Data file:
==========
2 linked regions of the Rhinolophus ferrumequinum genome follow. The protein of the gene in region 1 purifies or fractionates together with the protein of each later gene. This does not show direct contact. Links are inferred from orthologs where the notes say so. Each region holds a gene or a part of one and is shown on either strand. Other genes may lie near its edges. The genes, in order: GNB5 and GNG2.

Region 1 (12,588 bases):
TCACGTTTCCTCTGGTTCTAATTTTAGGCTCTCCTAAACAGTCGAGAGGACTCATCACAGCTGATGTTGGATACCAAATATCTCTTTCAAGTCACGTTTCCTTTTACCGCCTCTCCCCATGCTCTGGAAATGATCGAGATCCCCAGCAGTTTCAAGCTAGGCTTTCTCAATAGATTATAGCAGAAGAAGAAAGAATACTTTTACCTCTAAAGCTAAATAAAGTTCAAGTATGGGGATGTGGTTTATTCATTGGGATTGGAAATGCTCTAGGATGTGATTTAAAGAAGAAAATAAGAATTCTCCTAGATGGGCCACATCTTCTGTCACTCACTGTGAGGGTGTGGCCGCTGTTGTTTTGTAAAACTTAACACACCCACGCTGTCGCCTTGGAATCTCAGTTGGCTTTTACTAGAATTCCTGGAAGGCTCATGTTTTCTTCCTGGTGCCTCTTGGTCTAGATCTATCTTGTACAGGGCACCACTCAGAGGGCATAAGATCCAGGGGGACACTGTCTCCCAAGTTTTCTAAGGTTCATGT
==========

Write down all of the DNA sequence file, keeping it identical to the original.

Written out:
2 linked regions of the Rhinolophus ferrumequinum genome follow. The protein of the gene in region 1 purifies or fractionates together with the protein of each later gene. This does not show direct contact. Links are inferred from orthologs where the notes say so. Each region holds a gene or a part of one and is shown on either strand. Other genes may lie near its edges. The genes, in order: GNB5 and GNG2.

Region 1 (12,588 bases):
TCACGTTTCCTCTGGTTCTAATTTTAGGCTCTCCTAAACAGTCGAGAGGACTCATCACAGCTGATGTTGGATACCAAATATCTCTTTCAAGTCACGTTTCCTTTTACCGCCTCTCCCCATGCTCTGGAAATGATCGAGATCCCCAGCAGTTTCAAGCTAGGCTTTCTCAATAGATTATAGCAGAAGAAGAAAGAATACTTTTACCTCTAAAGCTAAATAAAGTTCAAGTATGGGGATGTGGTTTATTCATTGGGATTGGAAATGCTCTAGGATGTGATTTAAAGAAGAAAATAAGAATTCTCCTAGATGGGCCACATCTTCTGTCACTCACTGTGAGGGTGTGGCCGCTGTTGTTTTGTAAAACTTAACACACCCACGCTGTCGCCTTGGAATCTCAGTTGGCTTTTACTAGAATTCCTGGAAGGCTCATGTTTTCTTCCTGGTGCCTCTTGGTCTAGATCTATCTTGTACAGGGCACCACTCAGAGGGCATAAGATCCAGGGGGACACTGTCTCCCAAGTTTTCTAAGGTTCATGT